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Prescribing the DharmaPsychotherapists, Buddhist Traditions, and Defining Religion$
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Ira Helderman

Print publication date: 2019

Print ISBN-13: 9781469648521

Published to North Carolina Scholarship Online: January 2020

DOI: 10.5149/northcarolina/9781469648521.001.0001

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Look but Don’t Touch

Look but Don’t Touch

Therapizing Religion Approaches

Chapter:
(p.53) Chapter Two Look but Don’t Touch
Source:
Prescribing the Dharma
Author(s):

Ira Helderman

Publisher:
University of North Carolina Press
DOI:10.5149/northcarolina/9781469648521.003.0003

This chapter introduces psychotherapists’ therapizing religion approaches to Buddhist traditions. In these approaches, therapists analyze religious traditions using not only psychological methodologies (as in the discipline of psychology of religion), but psychotherapeutic theories founded on ideas about health and illness. They thus “therapize” religion. It explicates the work of Franz Alexander and Carl Jung in detail as two early representatives of these approaches - though the two arrived at very different conclusions about the pathological or positive content of Buddhist practice. It further explains that clinicians continue to therapize Buddhist traditions today, often to assess the healthfulness of Buddhist elements before “translating” or “integrating” them into their psychotherapies. This reveals the instability that lies within the relational configurations therapists imagine between the religious and the not-religious when they therapize Buddhist traditions. In their repositioning of psychotherapy within classifications like religion and science, even the early treatments of Jung and Alexander ultimately subvert the hard borderlines they mean to reinforce.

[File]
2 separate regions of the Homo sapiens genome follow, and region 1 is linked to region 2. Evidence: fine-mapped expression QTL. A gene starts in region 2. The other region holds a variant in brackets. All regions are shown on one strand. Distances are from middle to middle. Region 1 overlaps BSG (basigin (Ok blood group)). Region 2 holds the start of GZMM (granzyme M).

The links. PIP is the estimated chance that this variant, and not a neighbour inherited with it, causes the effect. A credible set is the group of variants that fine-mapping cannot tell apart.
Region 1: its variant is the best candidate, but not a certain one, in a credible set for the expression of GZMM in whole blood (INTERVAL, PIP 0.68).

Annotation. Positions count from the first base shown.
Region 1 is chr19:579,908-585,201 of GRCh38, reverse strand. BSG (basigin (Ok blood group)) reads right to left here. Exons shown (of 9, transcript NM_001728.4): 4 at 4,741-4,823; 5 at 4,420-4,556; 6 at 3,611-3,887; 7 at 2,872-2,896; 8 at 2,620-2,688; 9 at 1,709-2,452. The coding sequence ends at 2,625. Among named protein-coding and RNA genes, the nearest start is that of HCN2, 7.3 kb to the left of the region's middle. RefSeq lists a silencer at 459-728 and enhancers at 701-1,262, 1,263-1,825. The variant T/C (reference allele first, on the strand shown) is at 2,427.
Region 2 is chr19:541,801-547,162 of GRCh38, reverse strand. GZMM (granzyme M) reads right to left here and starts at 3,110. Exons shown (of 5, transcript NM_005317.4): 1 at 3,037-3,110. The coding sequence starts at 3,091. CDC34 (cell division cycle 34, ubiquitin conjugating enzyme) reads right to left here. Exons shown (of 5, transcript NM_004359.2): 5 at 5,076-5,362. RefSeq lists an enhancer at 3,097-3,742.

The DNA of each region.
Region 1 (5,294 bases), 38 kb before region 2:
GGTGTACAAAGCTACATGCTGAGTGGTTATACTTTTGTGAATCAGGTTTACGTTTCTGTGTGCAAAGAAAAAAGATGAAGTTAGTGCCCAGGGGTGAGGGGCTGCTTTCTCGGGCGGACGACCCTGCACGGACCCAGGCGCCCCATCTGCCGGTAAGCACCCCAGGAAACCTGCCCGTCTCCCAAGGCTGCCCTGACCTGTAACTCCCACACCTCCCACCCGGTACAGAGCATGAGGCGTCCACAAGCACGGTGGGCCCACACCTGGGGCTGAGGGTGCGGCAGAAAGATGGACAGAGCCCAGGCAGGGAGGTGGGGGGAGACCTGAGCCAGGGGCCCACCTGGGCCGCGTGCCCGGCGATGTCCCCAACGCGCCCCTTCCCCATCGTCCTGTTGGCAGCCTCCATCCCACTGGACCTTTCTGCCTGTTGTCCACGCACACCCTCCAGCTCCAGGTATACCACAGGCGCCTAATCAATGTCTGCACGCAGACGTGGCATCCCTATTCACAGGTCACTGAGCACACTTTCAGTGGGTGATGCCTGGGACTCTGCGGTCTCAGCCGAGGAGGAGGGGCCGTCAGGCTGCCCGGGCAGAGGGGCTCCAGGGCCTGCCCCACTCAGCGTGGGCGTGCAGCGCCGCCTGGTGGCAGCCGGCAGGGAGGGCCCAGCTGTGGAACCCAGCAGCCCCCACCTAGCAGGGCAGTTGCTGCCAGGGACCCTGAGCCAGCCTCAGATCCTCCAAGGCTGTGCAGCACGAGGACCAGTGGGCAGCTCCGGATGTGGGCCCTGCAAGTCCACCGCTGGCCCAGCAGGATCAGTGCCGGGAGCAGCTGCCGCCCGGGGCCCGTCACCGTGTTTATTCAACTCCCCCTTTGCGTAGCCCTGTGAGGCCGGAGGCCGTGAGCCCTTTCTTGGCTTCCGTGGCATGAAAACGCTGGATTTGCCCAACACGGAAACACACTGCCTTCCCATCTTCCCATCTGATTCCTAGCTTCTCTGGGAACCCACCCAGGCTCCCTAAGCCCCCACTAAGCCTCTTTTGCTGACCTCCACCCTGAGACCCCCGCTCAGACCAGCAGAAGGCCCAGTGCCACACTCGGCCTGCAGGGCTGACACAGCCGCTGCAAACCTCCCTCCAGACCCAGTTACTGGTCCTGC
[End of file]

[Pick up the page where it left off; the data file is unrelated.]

Keywords:   Psychology of religion, Carl Jung, Sigmund Freud, Franz Alexander, Zen Buddhism, Tibetan Buddhism, Narcissism, Oceanic Feeling, Religious essence/the numinous, D.T. Suzuki

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